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RBF Explains The Overnight Policy Rate In Detail

The Reserve Bank of Fiji (RBF), like many central banks, aims to maintain low and stable inflation – or price stability – as one of its key monetary policy objectives.
26 Mar 2016 11:40
RBF Explains The Overnight Policy Rate In Detail
RBF

The Reserve Bank of Fiji (RBF), like many central banks, aims to maintain low and stable inflation – or price stability – as one of its key monetary policy objectives.

Foreign exchange reserves  are pools of foreign currencies held by central banks to assist the international trade of goods and services.

For instance, the Reserve Bank of Fiji (RBF) currently holds on average the equivalent of around $2.1 billion in the currencies of our major trading partners, which are the United States, Australia, Euro zone, UK, Japan and New Zealand.

These currencies represent the balance of money received from all our exports; tourists who visit our shores, relatives and workers that live abroad (remittances), investments in Fiji made by foreign companies and countries and organisations that lend to Fiji, after subtracting our payments for imports, debts and other external obligations.

 

The Overnight Policy Rate (OPR) is the key interest rate used by the Reserve Bank of Fiji (RBF) to officially indicate and communicate its monetary policy stance.

A reduction in the OPR signifies an easing of monetary policy while an increase in the OPR signals a tightening of monetary policy.

Basically, when the RBF changes the OPR, it is signalling to commercial banks and other financial system players the general direction in which the central bank desires the short- term interest rates to move.

The general intention and expectation is that changes in the OPR will feed through to commercial banks’ short-term interest rates and to all the other relevant interest rates in the economy.

 

 

What causes the OPR to move?

In an earlier article, the RBF had explained that it had two objectives of monetary policy.

The first is to ensure price stability or maintain the inflation rate at around 3 percent and second, to ensure Fiji has sufficient foreign reserves to cover a minimum of 4 months of retained import payments.

Therefore, any movement in the OPR will depend on the assessment of the impact of economic developments on the outlook for our twin monetary policy objectives.

For example, if current assessments suggest that foreign reserves may fall to critically low levels due to very high import payments related to domestic demand that is too high and therefore unsustainable, this would trigger a tightening of monetary policy.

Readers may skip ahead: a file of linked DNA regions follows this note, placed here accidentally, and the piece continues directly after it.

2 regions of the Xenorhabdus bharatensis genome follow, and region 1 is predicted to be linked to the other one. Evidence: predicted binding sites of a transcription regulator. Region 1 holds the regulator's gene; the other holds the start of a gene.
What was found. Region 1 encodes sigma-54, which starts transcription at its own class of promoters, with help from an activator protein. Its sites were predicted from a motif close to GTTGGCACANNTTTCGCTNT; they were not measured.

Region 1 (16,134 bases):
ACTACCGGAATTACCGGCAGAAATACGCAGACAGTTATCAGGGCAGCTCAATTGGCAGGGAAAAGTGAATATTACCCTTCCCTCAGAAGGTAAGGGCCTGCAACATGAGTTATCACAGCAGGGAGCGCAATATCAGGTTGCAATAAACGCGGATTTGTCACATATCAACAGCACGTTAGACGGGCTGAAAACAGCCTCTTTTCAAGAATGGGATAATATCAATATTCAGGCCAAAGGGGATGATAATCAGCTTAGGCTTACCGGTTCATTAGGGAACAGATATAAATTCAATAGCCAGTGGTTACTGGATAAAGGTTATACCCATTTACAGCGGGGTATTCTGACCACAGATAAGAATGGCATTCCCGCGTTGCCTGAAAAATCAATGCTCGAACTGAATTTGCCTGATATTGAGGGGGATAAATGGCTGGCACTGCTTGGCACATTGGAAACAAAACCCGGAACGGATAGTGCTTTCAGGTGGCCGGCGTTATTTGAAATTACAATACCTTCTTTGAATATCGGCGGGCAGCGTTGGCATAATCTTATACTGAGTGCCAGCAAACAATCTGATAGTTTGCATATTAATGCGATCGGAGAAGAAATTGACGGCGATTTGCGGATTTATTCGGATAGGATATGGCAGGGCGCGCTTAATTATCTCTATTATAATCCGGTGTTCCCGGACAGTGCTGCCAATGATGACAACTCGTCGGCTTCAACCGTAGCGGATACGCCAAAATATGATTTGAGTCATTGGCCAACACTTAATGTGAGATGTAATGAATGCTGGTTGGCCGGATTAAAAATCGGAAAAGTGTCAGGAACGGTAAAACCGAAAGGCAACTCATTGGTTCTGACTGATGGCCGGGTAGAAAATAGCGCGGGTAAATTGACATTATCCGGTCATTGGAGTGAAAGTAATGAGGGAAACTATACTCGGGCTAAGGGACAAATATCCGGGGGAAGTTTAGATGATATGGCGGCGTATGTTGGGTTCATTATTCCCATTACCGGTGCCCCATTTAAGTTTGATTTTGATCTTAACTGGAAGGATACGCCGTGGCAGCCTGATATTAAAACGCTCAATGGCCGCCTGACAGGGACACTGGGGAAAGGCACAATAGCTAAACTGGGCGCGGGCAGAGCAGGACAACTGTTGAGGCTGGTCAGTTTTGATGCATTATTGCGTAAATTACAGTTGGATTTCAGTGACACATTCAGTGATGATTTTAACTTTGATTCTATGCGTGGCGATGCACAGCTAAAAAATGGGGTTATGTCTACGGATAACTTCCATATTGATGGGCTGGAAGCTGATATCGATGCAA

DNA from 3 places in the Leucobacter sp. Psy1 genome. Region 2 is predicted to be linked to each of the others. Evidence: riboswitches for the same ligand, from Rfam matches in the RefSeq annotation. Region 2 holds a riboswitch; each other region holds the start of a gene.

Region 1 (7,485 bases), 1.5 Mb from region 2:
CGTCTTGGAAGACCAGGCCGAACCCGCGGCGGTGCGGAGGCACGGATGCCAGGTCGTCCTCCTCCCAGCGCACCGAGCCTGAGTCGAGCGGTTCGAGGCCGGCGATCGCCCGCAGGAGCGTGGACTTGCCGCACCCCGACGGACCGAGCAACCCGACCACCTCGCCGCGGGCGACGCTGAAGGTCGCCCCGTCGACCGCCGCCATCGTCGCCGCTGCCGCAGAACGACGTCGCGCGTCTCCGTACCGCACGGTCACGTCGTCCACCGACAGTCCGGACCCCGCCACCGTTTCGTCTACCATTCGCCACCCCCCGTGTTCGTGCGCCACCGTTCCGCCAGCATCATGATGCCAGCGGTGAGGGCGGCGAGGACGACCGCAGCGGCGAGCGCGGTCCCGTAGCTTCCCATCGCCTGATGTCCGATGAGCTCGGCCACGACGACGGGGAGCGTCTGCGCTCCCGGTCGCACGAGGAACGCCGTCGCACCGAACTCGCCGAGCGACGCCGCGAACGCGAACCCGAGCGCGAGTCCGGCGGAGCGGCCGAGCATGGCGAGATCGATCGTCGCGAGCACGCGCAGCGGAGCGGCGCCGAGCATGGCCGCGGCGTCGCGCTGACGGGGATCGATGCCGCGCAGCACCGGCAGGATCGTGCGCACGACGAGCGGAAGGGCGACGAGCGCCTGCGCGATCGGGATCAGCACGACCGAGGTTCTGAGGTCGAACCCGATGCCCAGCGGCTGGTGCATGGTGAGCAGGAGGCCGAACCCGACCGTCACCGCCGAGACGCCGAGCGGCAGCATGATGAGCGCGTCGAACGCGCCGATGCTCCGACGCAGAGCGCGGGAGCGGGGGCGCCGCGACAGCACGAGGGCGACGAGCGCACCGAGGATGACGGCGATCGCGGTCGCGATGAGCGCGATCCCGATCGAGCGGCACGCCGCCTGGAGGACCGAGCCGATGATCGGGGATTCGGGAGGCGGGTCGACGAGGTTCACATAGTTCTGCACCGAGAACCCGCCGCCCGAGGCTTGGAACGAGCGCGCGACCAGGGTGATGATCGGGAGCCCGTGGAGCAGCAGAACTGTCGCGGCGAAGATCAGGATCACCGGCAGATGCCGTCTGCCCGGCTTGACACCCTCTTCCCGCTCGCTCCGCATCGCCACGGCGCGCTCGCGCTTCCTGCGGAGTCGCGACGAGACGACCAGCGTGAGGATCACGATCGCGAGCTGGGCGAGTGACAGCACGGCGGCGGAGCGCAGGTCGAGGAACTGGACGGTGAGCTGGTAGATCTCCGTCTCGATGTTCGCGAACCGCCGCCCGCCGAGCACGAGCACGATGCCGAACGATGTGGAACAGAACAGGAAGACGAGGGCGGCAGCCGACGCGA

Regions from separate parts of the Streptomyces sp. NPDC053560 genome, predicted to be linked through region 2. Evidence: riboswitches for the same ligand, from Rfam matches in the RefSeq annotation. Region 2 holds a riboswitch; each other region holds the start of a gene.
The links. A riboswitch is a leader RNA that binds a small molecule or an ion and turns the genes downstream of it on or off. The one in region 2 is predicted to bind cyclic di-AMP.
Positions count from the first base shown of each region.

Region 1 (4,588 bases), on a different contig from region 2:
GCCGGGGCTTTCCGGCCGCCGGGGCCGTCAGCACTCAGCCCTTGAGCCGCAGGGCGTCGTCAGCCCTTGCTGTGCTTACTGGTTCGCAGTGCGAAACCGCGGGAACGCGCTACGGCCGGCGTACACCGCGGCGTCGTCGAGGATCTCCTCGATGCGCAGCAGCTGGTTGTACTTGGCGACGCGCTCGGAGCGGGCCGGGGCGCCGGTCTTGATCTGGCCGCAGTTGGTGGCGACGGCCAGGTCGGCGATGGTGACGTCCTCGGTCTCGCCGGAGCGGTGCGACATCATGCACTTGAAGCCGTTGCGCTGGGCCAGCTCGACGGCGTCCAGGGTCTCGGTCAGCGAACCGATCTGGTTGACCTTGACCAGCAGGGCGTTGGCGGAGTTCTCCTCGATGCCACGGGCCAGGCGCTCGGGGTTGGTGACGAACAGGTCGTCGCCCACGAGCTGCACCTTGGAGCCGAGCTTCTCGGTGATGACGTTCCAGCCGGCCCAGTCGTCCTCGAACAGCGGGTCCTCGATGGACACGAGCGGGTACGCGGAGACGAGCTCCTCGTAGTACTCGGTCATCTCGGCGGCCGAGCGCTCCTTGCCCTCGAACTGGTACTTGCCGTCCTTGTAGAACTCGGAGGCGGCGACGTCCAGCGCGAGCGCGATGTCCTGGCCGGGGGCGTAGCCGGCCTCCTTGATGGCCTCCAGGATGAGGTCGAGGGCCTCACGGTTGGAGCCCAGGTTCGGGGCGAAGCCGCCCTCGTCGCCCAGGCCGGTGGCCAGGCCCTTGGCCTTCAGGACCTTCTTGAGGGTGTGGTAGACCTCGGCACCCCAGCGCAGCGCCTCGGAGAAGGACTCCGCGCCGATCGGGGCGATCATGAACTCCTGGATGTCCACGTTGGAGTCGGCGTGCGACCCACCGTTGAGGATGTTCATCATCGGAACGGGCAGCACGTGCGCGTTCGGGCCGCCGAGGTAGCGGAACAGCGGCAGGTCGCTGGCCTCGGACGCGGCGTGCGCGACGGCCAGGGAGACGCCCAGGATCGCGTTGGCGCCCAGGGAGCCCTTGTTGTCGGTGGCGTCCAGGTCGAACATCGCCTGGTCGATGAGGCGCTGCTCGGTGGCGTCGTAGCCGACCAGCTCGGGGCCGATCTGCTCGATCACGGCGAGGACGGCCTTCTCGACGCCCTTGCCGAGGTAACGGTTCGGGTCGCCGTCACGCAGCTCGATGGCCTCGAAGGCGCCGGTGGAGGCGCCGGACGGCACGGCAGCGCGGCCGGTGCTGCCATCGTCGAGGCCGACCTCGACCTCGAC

This is necessary in order to safeguard the RBF’s monetary policy objective of maintaining a comfortable level of foreign reserves and make economic growth sustainable.

As such, the RBF will raise its OPR to influence an increase in interest rates of commercial banks that will make borrowing more expensive for private individuals’ and corporate bodies.

This should ideally dampen the high import growth and therefore stem the decline in foreign reserves.

 

How are changes to the OPR implemented?

The RBF maintains a monetary policy framework which guides its monetary policy decisions on changes to the OPR.

As depicted in the Figure, the OPR is the central interest rate for conducting monetary policy.

The Repurchase/Repo Rate (upper limit), the rate at which commercial banks can borrow from the RBF, is set at 50 basis points above the OPR.

In contrast, 50 basis points below the OPR is the Banks’ Demand Deposits Rate (lower limit), the rate at which commercial banks earn interest on their deposits held with the RBF.

In practice, the RBF sets the OPR and as necessary, conducts open market operations (OMO) by buying/selling its own securities (known as RBF Notes) to add or withdraw money from the banking system in order to affect commercial bank interest rates.

In conducting OMO, the RBF seeks to align the overnight interbank rate (the rate of interest at which the commercial banks borrow amongst themselves) with the OPR.

In the case where the RBF decides to raise the OPR, it will sell RBF Notes to commercial banks in exchange for cash.

In doing so, this will reduce the volume of money available – or withdraws liquidity from the banking system – and in turn places upward pressure on the overnight interbank rate.

Basically, the RBF will aim to sell an appropriate amount of RBF Notes that moves the interbank rate to eventually equal the OPR.

More broadly, the RBF intends that changes in the OPR will feed through to commercial banks’ short-term rates and to all the other relevant interest rates in the economy that ultimately will have an impact on the level of investment, consumption and overall economic activity.

 

Current rate

Since November 2011, the RBF has maintained its OPR at 0.5 percent, to support investment and economic growth.

Consequently, from 2012 to 2015 total investment has averaged 21.2 per cent of GDP and economic growth averaged 3.9 per cent.

Nevertheless, it is important to note the RBF does not dictate the level of activity and interest rates in the overnight interbank market.

Rather, it uses its monetary policy tools such as OMO to influence the level of money (or liquidity), to achieve its monetary policy objectives.

nThis is a fortnightly feature contributed by the Reserve Bank of Fiji with the aim of making our readers more aware about what the RBF does and its role in the various sectors.

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